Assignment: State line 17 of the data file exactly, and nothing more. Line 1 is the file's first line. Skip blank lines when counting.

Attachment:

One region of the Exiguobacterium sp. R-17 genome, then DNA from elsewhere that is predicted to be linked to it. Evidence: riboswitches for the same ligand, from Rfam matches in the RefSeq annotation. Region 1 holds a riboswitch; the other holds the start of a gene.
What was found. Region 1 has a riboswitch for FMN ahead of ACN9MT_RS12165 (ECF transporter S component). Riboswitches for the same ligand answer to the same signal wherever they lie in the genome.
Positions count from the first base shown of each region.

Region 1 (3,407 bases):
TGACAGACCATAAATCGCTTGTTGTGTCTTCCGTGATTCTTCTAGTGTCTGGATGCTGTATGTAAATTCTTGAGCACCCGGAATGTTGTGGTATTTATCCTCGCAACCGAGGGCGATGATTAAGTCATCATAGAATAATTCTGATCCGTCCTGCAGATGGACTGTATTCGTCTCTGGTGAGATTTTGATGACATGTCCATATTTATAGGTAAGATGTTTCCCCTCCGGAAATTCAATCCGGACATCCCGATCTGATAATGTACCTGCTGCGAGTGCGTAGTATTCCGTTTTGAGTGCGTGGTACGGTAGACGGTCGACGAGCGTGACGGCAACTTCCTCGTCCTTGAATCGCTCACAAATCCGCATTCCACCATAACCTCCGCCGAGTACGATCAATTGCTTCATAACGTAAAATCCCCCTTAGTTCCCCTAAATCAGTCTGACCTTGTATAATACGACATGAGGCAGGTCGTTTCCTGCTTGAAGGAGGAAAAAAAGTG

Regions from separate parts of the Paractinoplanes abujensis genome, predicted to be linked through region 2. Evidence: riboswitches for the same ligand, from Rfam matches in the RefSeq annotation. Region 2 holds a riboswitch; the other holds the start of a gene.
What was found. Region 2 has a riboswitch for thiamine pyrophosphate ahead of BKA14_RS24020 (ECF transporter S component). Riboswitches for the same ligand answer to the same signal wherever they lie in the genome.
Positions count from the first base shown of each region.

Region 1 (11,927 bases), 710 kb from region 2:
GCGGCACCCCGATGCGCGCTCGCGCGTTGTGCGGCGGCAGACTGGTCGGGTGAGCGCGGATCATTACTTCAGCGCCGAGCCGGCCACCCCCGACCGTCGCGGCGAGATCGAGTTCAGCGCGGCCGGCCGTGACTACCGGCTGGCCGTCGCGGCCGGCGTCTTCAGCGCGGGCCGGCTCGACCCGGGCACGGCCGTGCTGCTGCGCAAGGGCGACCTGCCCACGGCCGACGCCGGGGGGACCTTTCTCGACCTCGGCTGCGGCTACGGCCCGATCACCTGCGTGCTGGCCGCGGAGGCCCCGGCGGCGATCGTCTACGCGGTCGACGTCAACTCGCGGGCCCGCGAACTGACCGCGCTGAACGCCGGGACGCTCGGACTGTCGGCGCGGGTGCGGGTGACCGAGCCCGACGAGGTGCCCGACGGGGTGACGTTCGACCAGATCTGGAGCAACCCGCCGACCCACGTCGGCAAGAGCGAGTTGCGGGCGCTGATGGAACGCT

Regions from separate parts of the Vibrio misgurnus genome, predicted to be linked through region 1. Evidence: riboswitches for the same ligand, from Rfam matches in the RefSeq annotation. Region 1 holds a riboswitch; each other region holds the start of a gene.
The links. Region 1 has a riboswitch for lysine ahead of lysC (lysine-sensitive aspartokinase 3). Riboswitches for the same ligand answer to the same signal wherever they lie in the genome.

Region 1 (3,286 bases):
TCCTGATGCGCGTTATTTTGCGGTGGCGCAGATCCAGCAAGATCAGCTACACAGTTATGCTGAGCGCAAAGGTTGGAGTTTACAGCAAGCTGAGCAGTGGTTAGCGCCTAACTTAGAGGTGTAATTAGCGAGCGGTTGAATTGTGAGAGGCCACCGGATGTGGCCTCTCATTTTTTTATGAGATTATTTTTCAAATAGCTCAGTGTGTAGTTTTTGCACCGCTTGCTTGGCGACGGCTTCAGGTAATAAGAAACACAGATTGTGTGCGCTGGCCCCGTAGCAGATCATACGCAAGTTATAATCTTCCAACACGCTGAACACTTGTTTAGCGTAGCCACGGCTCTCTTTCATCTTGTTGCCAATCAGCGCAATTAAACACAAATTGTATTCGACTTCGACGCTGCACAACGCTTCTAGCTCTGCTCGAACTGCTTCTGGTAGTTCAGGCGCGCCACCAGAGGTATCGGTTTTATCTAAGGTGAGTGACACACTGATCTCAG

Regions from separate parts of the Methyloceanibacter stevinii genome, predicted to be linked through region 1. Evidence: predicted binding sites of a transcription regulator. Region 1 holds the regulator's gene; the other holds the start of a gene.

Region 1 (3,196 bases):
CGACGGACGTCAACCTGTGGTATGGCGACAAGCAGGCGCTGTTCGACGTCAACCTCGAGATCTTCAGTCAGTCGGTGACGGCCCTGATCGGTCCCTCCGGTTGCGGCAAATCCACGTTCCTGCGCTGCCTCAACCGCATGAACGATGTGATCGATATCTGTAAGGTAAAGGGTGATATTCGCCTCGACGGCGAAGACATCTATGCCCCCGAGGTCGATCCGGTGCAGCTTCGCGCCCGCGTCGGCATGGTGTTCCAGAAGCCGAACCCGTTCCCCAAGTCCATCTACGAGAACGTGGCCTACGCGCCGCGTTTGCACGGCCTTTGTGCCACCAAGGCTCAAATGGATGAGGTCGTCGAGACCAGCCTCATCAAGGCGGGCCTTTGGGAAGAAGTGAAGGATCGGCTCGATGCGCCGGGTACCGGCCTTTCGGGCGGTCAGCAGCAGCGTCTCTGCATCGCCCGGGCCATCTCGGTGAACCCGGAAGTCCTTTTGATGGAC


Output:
CGACGGACGTCAACCTGTGGTATGGCGACAAGCAGGCGCTGTTCGACGTCAACCTCGAGATCTTCAGTCAGTCGGTGACGGCCCTGATCGGTCCCTCCGGTTGCGGCAAATCCACGTTCCTGCGCTGCCTCAACCGCATGAACGATGTGATCGATATCTGTAAGGTAAAGGGTGATATTCGCCTCGACGGCGAAGACATCTATGCCCCCGAGGTCGATCCGGTGCAGCTTCGCGCCCGCGTCGGCATGGTGTTCCAGAAGCCGAACCCGTTCCCCAAGTCCATCTACGAGAACGTGGCCTACGCGCCGCGTTTGCACGGCCTTTGTGCCACCAAGGCTCAAATGGATGAGGTCGTCGAGACCAGCCTCATCAAGGCGGGCCTTTGGGAAGAAGTGAAGGATCGGCTCGATGCGCCGGGTACCGGCCTTTCGGGCGGTCAGCAGCAGCGTCTCTGCATCGCCCGGGCCATCTCGGTGAACCCGGAAGTCCTTTTGATGGAC